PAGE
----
The old saying, “Rome wasn’t built in a day” may have been true in Roman times, but that’s definitely not the case in the twenty-first century. That’s thanks to a new technology system dubbed PhotoCity, developed by computer science researchers at Cornell University and the University of Washington.
According to the researchers, PhotoCity will “blend teamwork and collaboration with powerful graphic algorithms to create three-dimensional renderings of buildings, neighborhoods, and eventually entire cities.”
This new photo technology originally stemmed from already-existing research and work completed by Noah Snavely, a computer scientist at Cornell University who was working on his Ph.D. dissertation at the University of Washington at the time. Snavely developed the set of algorithms that is capable of generating three-dimensional models from otherwise unstructured two-dimensional photos.
Originally, the project was slated to be called Photo Tourism, but that technology has since been sold to, and commercialized, by Microsoft. Since the handover, the software giant has also renamed the technology and now offers it under the pseudonym Photosynth, which is a less sophisticated service than PhotoCity that enables users to upload collections of their personal photos that in turn, can be viewed in a shaky, three-dimensional montage with the help of a web browser.
Essentially, Photosynth takes photos, mashes them together, and recreates a less than perfect 3D scene that users can view and move around in. The one major up side of Photosynth, which is much less technologically savvy that PhotoCity, is that it focuses on more than just buildings as PhotoCity does. With Photosynth, users can explore details of multiple places, locations, objects, and events unlike any other media currently available (for free). The program even allows users to see their photos as videos, which they can stop at any point and move around in, as well as zoom into portions in order to check out the smallest details. Photosynth also allows users to utilize their photo gallery so that they can see the spatial relation between their multiple photos.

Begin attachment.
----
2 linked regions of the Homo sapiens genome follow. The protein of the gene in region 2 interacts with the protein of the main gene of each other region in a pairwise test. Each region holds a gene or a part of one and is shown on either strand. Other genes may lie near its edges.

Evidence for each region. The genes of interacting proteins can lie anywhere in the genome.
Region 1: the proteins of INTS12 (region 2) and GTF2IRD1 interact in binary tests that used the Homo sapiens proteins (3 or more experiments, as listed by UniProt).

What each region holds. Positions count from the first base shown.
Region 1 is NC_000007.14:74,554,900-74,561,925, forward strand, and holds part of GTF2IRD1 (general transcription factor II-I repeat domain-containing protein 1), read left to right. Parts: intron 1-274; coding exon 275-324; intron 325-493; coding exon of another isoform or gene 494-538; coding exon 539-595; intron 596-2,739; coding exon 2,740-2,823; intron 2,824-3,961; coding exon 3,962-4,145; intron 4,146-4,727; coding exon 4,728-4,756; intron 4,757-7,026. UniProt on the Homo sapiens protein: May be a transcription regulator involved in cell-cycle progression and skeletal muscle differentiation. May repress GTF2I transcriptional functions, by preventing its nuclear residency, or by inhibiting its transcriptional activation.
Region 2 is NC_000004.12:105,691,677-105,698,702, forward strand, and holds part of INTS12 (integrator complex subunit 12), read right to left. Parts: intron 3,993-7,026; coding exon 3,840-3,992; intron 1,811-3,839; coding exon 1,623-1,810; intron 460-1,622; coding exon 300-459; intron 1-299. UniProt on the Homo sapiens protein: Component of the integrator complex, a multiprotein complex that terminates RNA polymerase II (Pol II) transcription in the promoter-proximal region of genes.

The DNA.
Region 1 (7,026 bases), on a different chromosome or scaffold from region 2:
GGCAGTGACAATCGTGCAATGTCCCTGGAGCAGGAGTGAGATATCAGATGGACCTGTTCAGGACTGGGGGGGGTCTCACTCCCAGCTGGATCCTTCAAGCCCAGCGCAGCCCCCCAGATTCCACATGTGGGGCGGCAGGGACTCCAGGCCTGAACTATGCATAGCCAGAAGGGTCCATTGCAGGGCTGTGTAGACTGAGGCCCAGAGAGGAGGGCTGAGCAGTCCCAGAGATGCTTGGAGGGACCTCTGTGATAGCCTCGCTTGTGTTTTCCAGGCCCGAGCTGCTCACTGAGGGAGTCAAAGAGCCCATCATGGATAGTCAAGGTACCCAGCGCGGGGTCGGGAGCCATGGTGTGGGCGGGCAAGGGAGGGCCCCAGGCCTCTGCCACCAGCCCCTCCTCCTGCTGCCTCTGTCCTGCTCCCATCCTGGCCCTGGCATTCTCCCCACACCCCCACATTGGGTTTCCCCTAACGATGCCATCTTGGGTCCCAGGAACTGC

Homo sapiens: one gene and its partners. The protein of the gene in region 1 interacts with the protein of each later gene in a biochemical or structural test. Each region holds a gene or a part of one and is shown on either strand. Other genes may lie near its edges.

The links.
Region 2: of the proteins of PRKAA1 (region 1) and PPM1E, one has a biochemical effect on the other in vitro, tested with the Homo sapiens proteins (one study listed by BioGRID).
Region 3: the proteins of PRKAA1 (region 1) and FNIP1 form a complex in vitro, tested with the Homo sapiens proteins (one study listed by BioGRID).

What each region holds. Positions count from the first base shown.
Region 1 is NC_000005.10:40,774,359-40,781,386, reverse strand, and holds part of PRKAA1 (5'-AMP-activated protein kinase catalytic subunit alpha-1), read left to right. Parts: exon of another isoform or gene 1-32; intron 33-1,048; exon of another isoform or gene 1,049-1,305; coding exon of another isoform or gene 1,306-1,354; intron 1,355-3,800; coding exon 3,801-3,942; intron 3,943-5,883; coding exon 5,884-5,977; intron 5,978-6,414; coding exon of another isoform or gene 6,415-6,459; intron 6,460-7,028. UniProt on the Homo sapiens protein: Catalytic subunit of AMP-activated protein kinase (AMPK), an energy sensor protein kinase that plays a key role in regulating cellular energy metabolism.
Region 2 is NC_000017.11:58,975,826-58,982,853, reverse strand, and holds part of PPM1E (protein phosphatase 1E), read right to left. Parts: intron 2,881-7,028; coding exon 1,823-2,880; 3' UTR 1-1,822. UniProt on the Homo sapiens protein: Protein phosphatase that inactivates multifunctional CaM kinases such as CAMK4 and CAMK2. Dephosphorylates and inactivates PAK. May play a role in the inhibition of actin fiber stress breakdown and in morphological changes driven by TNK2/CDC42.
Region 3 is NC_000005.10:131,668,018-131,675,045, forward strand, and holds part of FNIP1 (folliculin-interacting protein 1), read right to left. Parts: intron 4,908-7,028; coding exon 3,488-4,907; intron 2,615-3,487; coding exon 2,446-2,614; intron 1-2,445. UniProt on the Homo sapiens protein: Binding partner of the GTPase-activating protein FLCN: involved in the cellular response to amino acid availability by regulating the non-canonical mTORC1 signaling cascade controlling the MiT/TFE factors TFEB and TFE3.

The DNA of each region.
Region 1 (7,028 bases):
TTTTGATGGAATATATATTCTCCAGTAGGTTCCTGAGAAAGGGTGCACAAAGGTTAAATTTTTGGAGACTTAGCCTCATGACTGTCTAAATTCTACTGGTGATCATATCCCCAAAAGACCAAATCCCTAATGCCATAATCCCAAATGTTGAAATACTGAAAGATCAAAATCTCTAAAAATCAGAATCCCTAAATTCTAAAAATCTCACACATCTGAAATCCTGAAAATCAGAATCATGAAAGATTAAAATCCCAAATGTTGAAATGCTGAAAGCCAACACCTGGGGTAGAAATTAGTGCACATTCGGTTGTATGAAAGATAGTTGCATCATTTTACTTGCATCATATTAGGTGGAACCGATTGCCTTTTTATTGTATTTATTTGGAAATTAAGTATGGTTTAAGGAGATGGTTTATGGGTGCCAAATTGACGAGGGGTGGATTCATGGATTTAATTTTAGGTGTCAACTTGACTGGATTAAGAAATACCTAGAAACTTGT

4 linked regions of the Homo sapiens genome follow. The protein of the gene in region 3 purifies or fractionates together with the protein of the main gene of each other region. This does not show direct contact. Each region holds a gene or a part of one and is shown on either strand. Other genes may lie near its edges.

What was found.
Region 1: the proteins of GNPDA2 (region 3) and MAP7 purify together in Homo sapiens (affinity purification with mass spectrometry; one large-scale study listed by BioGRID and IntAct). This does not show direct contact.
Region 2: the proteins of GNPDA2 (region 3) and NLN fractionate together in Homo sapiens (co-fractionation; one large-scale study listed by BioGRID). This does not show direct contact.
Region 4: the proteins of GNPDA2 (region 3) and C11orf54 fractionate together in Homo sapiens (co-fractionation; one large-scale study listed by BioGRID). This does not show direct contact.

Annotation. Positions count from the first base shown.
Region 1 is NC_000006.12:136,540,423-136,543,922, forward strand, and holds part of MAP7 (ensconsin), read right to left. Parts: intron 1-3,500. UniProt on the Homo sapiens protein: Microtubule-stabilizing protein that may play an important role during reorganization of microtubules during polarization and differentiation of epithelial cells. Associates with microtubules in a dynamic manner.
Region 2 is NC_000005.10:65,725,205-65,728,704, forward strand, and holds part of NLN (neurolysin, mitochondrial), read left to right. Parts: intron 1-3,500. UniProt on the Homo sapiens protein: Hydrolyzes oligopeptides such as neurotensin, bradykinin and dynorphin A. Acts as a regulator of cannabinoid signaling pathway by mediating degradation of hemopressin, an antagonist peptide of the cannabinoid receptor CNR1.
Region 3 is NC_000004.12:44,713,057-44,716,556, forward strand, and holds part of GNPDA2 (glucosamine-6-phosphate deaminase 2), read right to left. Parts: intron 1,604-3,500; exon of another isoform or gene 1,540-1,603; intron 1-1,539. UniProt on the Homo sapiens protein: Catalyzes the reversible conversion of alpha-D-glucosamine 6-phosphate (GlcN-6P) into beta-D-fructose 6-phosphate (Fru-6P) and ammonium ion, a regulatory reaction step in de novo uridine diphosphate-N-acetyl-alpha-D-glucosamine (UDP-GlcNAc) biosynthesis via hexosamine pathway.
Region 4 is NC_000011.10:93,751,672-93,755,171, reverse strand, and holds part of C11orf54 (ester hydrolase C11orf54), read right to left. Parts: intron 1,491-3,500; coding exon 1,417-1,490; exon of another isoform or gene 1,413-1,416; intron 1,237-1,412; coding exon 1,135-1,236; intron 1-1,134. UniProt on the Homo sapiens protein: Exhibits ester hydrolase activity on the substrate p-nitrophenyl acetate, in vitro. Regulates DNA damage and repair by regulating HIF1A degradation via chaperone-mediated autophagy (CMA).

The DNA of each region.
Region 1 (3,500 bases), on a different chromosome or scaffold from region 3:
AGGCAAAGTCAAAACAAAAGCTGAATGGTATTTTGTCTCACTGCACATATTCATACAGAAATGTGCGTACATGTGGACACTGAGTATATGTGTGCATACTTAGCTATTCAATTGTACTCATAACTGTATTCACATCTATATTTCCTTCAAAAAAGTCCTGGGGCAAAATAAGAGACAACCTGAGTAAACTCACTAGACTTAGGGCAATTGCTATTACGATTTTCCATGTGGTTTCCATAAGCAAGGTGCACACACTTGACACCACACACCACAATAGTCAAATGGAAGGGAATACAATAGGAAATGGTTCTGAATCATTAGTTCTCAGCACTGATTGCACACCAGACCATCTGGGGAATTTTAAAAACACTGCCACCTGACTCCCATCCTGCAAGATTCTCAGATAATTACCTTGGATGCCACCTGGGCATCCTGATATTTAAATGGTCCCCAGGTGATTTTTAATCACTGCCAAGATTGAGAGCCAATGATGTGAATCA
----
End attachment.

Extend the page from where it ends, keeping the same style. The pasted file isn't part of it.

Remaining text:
Photosynth, though an interesting amateur service, limits its users to using dozens or hundreds of photos. The researchers from PhotoCity, on the other hand, wanted to scale their technology so that it could handle tens of thousands or possibly millions of photos. The researchers also intend to continue using computer processing power to assist in transforming the photos into 100 percent authentic three-dimensional images (referred to as a “dense point cloud” in tech speak), unlike Photosynth’s images, which aren’t actually 3D.
How PhotoCity Works
PhotoCity is characterized as visualization technology capable of quickly processing very large numbers of digital photos pertaining to a single subject, such as a building and its surrounding landscape. In turn the system creates a captivating, almost ghostly three-dimensional image that showcases the building in its entirety.
In order to do this, the computer science researchers responsible for the system created a three-stage set of algorithms that begins the process by first starting what’s referred to as a sparse point cloud using the photos of the object. Then, the system renders the collection of photos as a denser, single image, capturing almost all of the original surface texture featured on the object in the photographs. In the third and final step, the system renders the single image into three dimensions, giving it an incredibly realistic appearance on the screen.
Though there’s a lot of buzz surrounding PhotoCity as is, the researchers are still working to improve the image quality and the system’s rendering capabilities. To do this, the researchers are currently trying to integrate their computing system with an online social game that enables competing online teams to add much- needed images in hopes of improving the quality of the visual models that have already been worked on.
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